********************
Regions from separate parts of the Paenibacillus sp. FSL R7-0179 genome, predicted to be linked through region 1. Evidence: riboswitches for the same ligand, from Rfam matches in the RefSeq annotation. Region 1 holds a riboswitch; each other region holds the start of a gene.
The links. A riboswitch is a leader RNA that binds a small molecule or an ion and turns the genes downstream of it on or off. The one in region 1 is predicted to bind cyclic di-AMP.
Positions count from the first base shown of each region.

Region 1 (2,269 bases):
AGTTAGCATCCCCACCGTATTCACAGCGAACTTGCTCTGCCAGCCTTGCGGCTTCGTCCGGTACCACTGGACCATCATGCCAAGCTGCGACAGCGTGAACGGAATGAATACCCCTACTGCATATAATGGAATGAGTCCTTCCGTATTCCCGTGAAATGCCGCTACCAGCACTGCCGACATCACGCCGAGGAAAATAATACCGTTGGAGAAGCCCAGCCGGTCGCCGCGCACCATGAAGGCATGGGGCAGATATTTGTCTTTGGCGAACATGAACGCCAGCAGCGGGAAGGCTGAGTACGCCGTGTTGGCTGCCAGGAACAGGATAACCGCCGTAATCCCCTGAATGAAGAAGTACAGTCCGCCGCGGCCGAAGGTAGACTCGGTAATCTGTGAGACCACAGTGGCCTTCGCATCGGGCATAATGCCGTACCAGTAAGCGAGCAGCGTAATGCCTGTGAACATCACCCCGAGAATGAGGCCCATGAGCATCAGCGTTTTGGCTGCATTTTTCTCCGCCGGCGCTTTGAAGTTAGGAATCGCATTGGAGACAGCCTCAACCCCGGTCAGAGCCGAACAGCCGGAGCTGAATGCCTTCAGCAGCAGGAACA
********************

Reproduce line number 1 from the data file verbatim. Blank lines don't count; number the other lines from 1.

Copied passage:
Regions from separate parts of the Paenibacillus sp. FSL R7-0179 genome, predicted to be linked through region 1. Evidence: riboswitches for the same ligand, from Rfam matches in the RefSeq annotation. Region 1 holds a riboswitch; each other region holds the start of a gene.